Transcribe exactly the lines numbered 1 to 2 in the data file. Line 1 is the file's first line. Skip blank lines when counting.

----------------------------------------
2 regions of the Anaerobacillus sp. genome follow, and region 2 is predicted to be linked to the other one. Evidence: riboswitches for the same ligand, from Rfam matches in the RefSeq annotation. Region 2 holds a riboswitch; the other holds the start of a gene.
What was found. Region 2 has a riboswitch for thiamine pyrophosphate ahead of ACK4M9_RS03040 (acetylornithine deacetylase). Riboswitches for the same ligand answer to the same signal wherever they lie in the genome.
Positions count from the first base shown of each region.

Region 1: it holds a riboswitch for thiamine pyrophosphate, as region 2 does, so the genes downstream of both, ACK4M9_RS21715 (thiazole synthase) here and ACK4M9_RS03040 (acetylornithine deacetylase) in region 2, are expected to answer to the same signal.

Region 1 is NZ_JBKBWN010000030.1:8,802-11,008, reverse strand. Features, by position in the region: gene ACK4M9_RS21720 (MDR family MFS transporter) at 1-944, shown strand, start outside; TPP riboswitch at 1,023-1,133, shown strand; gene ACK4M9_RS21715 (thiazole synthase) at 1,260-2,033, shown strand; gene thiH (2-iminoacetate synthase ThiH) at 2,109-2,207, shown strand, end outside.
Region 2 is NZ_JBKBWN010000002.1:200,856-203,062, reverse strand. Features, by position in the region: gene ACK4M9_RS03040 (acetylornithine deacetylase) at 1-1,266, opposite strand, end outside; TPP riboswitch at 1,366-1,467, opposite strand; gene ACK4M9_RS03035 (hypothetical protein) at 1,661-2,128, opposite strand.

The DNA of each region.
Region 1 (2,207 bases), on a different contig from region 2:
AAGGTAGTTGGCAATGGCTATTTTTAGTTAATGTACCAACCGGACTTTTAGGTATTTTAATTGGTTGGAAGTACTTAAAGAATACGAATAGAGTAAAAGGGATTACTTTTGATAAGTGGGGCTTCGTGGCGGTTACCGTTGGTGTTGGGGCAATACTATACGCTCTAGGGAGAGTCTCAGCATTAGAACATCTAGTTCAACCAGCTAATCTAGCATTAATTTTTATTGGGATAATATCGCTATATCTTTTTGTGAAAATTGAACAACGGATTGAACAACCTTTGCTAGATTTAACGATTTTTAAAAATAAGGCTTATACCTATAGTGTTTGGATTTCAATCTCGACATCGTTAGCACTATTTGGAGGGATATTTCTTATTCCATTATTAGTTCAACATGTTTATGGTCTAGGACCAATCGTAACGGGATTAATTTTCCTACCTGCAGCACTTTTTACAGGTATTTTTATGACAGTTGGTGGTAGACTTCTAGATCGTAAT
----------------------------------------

2 regions of the Anaerobacillus sp. genome follow, and region 2 is predicted to be linked to the other one. Evidence: riboswitches for the same ligand, from Rfam matches in the RefSeq annotation. Region 2 holds a riboswitch; the other holds the start of a gene.
What was found. Region 2 has a riboswitch for thiamine pyrophosphate ahead of ACK4M9_RS03040 (acetylornithine deacetylase). Riboswitches for the same ligand answer to the same signal wherever they lie in the genome.